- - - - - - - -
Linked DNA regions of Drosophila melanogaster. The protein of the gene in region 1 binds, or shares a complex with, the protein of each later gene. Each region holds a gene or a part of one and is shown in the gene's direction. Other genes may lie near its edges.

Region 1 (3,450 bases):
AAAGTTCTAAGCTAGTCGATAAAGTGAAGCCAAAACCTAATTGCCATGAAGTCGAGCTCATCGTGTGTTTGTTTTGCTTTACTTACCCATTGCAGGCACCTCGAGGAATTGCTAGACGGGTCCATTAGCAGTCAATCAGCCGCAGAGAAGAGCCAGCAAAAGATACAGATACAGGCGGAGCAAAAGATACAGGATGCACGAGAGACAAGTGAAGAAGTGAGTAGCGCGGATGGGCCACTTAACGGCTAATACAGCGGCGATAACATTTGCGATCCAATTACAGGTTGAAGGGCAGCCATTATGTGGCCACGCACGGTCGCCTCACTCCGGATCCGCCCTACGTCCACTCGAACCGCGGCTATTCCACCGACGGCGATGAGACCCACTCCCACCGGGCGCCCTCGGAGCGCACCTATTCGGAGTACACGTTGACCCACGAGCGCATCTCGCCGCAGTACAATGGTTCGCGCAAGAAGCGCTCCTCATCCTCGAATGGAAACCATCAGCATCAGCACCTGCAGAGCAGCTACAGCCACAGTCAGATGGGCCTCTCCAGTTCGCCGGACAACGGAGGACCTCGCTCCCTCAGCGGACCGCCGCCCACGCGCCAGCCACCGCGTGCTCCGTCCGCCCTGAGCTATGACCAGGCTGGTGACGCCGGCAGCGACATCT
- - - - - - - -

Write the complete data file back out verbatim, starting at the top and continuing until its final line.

Linked DNA regions of Drosophila melanogaster. The protein of the gene in region 1 binds, or shares a complex with, the protein of each later gene. Each region holds a gene or a part of one and is shown in the gene's direction. Other genes may lie near its edges.

Region 1 (3,450 bases):
AAAGTTCTAAGCTAGTCGATAAAGTGAAGCCAAAACCTAATTGCCATGAAGTCGAGCTCATCGTGTGTTTGTTTTGCTTTACTTACCCATTGCAGGCACCTCGAGGAATTGCTAGACGGGTCCATTAGCAGTCAATCAGCCGCAGAGAAGAGCCAGCAAAAGATACAGATACAGGCGGAGCAAAAGATACAGGATGCACGAGAGACAAGTGAAGAAGTGAGTAGCGCGGATGGGCCACTTAACGGCTAATACAGCGGCGATAACATTTGCGATCCAATTACAGGTTGAAGGGCAGCCATTATGTGGCCACGCACGGTCGCCTCACTCCGGATCCGCCCTACGTCCACTCGAACCGCGGCTATTCCACCGACGGCGATGAGACCCACTCCCACCGGGCGCCCTCGGAGCGCACCTATTCGGAGTACACGTTGACCCACGAGCGCATCTCGCCGCAGTACAATGGTTCGCGCAAGAAGCGCTCCTCATCCTCGAATGGAAACCATCAGCATCAGCACCTGCAGAGCAGCTACAGCCACAGTCAGATGGGCCTCTCCAGTTCGCCGGACAACGGAGGACCTCGCTCCCTCAGCGGACCGCCGCCCACGCGCCAGCCACCGCGTGCTCCGTCCGCCCTGAGCTATGACCAGGCTGGTGACGCCGGCAGCGACATCT